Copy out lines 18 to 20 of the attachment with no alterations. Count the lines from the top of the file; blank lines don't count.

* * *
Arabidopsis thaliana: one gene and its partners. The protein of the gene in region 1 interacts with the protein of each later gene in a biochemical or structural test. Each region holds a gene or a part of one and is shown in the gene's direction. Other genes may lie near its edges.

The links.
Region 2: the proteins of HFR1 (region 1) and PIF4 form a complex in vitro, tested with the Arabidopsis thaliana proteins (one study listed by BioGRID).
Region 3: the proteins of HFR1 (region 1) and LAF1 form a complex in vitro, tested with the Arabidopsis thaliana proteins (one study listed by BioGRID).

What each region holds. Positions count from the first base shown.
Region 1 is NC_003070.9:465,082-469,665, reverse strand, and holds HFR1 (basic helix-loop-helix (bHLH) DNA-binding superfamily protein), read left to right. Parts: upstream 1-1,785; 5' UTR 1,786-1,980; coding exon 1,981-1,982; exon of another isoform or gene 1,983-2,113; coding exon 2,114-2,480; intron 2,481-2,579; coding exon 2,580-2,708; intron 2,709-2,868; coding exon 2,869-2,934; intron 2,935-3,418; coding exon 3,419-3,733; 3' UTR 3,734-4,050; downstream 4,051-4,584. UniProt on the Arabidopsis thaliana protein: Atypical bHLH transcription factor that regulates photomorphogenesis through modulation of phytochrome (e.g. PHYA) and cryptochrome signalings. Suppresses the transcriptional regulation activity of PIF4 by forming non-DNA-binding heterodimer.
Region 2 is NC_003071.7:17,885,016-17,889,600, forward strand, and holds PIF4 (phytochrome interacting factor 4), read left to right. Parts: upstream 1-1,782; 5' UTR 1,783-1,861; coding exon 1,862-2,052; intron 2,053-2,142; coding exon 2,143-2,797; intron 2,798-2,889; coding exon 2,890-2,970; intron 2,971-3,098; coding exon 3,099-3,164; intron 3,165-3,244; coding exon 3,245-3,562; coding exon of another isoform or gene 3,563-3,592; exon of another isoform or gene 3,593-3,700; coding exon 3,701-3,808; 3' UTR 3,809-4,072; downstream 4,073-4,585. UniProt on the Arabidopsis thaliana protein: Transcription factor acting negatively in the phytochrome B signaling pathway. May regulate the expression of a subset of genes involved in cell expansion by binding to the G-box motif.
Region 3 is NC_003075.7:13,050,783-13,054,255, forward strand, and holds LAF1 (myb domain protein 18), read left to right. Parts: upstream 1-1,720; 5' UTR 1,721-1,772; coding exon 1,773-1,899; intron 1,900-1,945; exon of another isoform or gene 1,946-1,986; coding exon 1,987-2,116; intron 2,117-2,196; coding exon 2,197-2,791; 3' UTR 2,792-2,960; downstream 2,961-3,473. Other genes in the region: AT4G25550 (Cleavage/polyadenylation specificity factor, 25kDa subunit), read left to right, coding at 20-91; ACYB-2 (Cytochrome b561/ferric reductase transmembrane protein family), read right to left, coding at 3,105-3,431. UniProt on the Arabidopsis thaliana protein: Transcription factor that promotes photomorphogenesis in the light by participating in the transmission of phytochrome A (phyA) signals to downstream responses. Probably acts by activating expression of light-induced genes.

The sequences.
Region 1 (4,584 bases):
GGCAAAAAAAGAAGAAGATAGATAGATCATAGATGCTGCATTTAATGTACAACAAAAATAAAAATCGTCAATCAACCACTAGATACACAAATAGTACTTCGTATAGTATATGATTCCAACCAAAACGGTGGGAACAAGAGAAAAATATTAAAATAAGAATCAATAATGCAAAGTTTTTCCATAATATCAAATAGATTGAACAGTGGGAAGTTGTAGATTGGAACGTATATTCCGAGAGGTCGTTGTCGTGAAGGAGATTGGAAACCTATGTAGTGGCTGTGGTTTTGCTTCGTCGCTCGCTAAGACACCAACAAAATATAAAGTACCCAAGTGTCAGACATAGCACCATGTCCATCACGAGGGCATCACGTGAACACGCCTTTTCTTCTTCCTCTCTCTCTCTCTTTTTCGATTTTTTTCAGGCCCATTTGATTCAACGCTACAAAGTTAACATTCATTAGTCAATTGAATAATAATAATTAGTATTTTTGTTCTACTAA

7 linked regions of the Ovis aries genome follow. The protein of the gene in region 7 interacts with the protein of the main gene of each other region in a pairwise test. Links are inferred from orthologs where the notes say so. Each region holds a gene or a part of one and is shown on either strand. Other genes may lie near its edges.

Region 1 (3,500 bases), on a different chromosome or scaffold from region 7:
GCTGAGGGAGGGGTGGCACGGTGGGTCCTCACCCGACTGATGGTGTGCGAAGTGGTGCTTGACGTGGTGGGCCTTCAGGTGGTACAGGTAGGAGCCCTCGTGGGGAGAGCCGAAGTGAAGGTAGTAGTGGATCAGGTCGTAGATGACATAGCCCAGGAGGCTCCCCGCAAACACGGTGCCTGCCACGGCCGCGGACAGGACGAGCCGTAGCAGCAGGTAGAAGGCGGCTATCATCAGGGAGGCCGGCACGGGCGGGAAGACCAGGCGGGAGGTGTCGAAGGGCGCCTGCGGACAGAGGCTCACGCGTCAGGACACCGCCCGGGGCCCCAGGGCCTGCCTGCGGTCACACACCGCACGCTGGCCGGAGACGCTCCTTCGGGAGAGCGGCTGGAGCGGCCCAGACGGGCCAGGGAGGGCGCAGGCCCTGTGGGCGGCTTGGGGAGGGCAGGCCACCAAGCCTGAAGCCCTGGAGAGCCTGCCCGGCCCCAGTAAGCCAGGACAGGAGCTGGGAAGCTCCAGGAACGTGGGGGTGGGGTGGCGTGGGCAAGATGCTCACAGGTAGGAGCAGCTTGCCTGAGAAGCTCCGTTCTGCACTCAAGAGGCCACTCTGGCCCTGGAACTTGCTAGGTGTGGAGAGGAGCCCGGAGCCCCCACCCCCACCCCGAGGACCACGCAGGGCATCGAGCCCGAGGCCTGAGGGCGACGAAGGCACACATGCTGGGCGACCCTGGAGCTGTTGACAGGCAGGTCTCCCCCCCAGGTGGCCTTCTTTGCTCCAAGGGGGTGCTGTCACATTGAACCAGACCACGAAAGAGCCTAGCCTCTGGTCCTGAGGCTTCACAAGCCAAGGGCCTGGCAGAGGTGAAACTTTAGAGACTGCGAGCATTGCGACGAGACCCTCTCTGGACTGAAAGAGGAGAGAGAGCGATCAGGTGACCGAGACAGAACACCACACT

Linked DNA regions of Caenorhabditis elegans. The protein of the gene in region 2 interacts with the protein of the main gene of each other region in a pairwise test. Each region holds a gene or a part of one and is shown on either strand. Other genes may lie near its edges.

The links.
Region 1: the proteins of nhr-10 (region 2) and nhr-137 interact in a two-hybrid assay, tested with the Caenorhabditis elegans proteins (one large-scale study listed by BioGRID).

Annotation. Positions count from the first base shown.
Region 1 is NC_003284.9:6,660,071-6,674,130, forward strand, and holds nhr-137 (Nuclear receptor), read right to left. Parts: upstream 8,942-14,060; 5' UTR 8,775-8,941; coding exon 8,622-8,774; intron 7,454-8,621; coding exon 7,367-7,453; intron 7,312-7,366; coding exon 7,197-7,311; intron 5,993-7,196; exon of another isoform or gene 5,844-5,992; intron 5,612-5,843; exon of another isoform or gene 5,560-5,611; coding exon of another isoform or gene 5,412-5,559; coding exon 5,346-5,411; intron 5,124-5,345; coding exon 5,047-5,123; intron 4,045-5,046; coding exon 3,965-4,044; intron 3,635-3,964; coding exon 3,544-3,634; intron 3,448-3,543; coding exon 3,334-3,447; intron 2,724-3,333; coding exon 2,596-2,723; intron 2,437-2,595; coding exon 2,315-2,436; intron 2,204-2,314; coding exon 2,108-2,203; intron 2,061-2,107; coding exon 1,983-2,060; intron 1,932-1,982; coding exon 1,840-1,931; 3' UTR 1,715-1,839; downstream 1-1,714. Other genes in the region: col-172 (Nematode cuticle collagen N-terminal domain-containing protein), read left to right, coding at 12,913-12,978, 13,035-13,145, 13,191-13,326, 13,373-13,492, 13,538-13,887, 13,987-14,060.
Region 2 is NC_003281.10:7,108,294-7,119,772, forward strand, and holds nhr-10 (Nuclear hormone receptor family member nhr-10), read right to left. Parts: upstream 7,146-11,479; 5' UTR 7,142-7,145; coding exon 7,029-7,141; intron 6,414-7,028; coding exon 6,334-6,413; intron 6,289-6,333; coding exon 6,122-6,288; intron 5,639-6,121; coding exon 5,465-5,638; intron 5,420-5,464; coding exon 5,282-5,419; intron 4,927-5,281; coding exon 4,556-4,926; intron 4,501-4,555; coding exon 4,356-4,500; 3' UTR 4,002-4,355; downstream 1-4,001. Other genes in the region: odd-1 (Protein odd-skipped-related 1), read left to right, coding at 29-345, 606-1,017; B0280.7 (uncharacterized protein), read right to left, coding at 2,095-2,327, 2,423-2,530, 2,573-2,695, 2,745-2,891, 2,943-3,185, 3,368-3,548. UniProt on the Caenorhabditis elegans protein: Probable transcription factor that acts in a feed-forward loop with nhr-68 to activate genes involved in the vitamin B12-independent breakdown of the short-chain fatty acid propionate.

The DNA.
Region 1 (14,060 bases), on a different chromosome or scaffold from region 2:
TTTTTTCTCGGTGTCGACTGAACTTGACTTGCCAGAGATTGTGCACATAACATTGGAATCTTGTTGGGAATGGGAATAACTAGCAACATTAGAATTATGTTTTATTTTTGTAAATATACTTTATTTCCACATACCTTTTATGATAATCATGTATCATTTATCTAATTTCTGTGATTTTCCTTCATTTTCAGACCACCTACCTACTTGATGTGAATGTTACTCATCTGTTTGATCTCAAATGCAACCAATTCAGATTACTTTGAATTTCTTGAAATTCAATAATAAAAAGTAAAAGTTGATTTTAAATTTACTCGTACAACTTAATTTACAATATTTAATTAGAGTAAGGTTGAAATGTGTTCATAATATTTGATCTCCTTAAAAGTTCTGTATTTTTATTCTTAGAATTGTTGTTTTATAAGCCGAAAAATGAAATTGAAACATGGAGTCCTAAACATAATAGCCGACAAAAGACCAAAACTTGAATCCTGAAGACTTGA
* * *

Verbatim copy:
Annotation. Positions count from the first base shown.
Region 1 is NC_003284.9:6,660,071-6,674,130, forward strand, and holds nhr-137 (Nuclear receptor), read right to left. Parts: upstream 8,942-14,060; 5' UTR 8,775-8,941; coding exon 8,622-8,774; intron 7,454-8,621; coding exon 7,367-7,453; intron 7,312-7,366; coding exon 7,197-7,311; intron 5,993-7,196; exon of another isoform or gene 5,844-5,992; intron 5,612-5,843; exon of another isoform or gene 5,560-5,611; coding exon of another isoform or gene 5,412-5,559; coding exon 5,346-5,411; intron 5,124-5,345; coding exon 5,047-5,123; intron 4,045-5,046; coding exon 3,965-4,044; intron 3,635-3,964; coding exon 3,544-3,634; intron 3,448-3,543; coding exon 3,334-3,447; intron 2,724-3,333; coding exon 2,596-2,723; intron 2,437-2,595; coding exon 2,315-2,436; intron 2,204-2,314; coding exon 2,108-2,203; intron 2,061-2,107; coding exon 1,983-2,060; intron 1,932-1,982; coding exon 1,840-1,931; 3' UTR 1,715-1,839; downstream 1-1,714. Other genes in the region: col-172 (Nematode cuticle collagen N-terminal domain-containing protein), read left to right, coding at 12,913-12,978, 13,035-13,145, 13,191-13,326, 13,373-13,492, 13,538-13,887, 13,987-14,060.
Region 2 is NC_003281.10:7,108,294-7,119,772, forward strand, and holds nhr-10 (Nuclear hormone receptor family member nhr-10), read right to left. Parts: upstream 7,146-11,479; 5' UTR 7,142-7,145; coding exon 7,029-7,141; intron 6,414-7,028; coding exon 6,334-6,413; intron 6,289-6,333; coding exon 6,122-6,288; intron 5,639-6,121; coding exon 5,465-5,638; intron 5,420-5,464; coding exon 5,282-5,419; intron 4,927-5,281; coding exon 4,556-4,926; intron 4,501-4,555; coding exon 4,356-4,500; 3' UTR 4,002-4,355; downstream 1-4,001. Other genes in the region: odd-1 (Protein odd-skipped-related 1), read left to right, coding at 29-345, 606-1,017; B0280.7 (uncharacterized protein), read right to left, coding at 2,095-2,327, 2,423-2,530, 2,573-2,695, 2,745-2,891, 2,943-3,185, 3,368-3,548. UniProt on the Caenorhabditis elegans protein: Probable transcription factor that acts in a feed-forward loop with nhr-68 to activate genes involved in the vitamin B12-independent breakdown of the short-chain fatty acid propionate.